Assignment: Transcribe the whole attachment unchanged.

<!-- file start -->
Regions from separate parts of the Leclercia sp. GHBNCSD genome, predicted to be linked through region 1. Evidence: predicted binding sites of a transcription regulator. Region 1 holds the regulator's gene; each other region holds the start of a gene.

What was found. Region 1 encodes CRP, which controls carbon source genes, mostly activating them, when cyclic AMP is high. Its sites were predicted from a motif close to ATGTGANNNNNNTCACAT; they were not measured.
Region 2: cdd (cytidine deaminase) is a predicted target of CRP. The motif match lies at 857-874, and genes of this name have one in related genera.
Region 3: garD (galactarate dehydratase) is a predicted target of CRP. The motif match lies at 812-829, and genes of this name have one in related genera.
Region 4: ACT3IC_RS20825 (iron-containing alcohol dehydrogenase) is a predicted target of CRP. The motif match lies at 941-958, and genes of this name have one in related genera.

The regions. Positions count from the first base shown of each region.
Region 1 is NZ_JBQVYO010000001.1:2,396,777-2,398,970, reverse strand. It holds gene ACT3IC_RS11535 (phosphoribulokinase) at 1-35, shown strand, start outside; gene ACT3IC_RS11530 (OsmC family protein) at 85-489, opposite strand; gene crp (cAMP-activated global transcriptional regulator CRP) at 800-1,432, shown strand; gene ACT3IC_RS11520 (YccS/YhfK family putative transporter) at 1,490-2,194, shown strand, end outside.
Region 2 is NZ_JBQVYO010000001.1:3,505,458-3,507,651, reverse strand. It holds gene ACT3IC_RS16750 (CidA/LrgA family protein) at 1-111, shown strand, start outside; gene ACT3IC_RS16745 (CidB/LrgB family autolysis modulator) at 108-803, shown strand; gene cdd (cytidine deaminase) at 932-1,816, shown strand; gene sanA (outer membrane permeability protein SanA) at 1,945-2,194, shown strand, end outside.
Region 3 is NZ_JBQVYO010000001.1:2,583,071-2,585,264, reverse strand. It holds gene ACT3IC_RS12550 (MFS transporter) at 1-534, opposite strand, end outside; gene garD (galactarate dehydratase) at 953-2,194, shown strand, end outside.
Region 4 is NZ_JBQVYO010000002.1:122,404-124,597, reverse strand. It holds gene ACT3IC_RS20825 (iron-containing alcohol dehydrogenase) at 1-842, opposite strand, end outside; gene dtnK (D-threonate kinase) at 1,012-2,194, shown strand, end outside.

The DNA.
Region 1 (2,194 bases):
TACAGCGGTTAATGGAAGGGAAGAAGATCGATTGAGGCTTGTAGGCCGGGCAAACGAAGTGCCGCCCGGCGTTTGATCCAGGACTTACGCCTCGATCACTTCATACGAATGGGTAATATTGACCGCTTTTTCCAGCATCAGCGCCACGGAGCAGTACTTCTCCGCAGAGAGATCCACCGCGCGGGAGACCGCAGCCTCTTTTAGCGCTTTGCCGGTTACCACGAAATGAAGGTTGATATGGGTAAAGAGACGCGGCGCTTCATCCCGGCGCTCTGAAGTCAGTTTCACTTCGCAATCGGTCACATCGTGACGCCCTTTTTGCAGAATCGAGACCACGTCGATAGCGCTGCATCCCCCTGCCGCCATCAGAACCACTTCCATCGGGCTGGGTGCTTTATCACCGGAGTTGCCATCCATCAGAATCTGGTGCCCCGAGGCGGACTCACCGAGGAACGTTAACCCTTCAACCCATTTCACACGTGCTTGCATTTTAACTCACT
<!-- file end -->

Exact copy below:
Regions from separate parts of the Leclercia sp. GHBNCSD genome, predicted to be linked through region 1. Evidence: predicted binding sites of a transcription regulator. Region 1 holds the regulator's gene; each other region holds the start of a gene.

What was found. Region 1 encodes CRP, which controls carbon source genes, mostly activating them, when cyclic AMP is high. Its sites were predicted from a motif close to ATGTGANNNNNNTCACAT; they were not measured.
Region 2: cdd (cytidine deaminase) is a predicted target of CRP. The motif match lies at 857-874, and genes of this name have one in related genera.
Region 3: garD (galactarate dehydratase) is a predicted target of CRP. The motif match lies at 812-829, and genes of this name have one in related genera.
Region 4: ACT3IC_RS20825 (iron-containing alcohol dehydrogenase) is a predicted target of CRP. The motif match lies at 941-958, and genes of this name have one in related genera.

The regions. Positions count from the first base shown of each region.
Region 1 is NZ_JBQVYO010000001.1:2,396,777-2,398,970, reverse strand. It holds gene ACT3IC_RS11535 (phosphoribulokinase) at 1-35, shown strand, start outside; gene ACT3IC_RS11530 (OsmC family protein) at 85-489, opposite strand; gene crp (cAMP-activated global transcriptional regulator CRP) at 800-1,432, shown strand; gene ACT3IC_RS11520 (YccS/YhfK family putative transporter) at 1,490-2,194, shown strand, end outside.
Region 2 is NZ_JBQVYO010000001.1:3,505,458-3,507,651, reverse strand. It holds gene ACT3IC_RS16750 (CidA/LrgA family protein) at 1-111, shown strand, start outside; gene ACT3IC_RS16745 (CidB/LrgB family autolysis modulator) at 108-803, shown strand; gene cdd (cytidine deaminase) at 932-1,816, shown strand; gene sanA (outer membrane permeability protein SanA) at 1,945-2,194, shown strand, end outside.
Region 3 is NZ_JBQVYO010000001.1:2,583,071-2,585,264, reverse strand. It holds gene ACT3IC_RS12550 (MFS transporter) at 1-534, opposite strand, end outside; gene garD (galactarate dehydratase) at 953-2,194, shown strand, end outside.
Region 4 is NZ_JBQVYO010000002.1:122,404-124,597, reverse strand. It holds gene ACT3IC_RS20825 (iron-containing alcohol dehydrogenase) at 1-842, opposite strand, end outside; gene dtnK (D-threonate kinase) at 1,012-2,194, shown strand, end outside.

The DNA.
Region 1 (2,194 bases):
TACAGCGGTTAATGGAAGGGAAGAAGATCGATTGAGGCTTGTAGGCCGGGCAAACGAAGTGCCGCCCGGCGTTTGATCCAGGACTTACGCCTCGATCACTTCATACGAATGGGTAATATTGACCGCTTTTTCCAGCATCAGCGCCACGGAGCAGTACTTCTCCGCAGAGAGATCCACCGCGCGGGAGACCGCAGCCTCTTTTAGCGCTTTGCCGGTTACCACGAAATGAAGGTTGATATGGGTAAAGAGACGCGGCGCTTCATCCCGGCGCTCTGAAGTCAGTTTCACTTCGCAATCGGTCACATCGTGACGCCCTTTTTGCAGAATCGAGACCACGTCGATAGCGCTGCATCCCCCTGCCGCCATCAGAACCACTTCCATCGGGCTGGGTGCTTTATCACCGGAGTTGCCATCCATCAGAATCTGGTGCCCCGAGGCGGACTCACCGAGGAACGTTAACCCTTCAACCCATTTCACACGTGCTTGCATTTTAACTCACT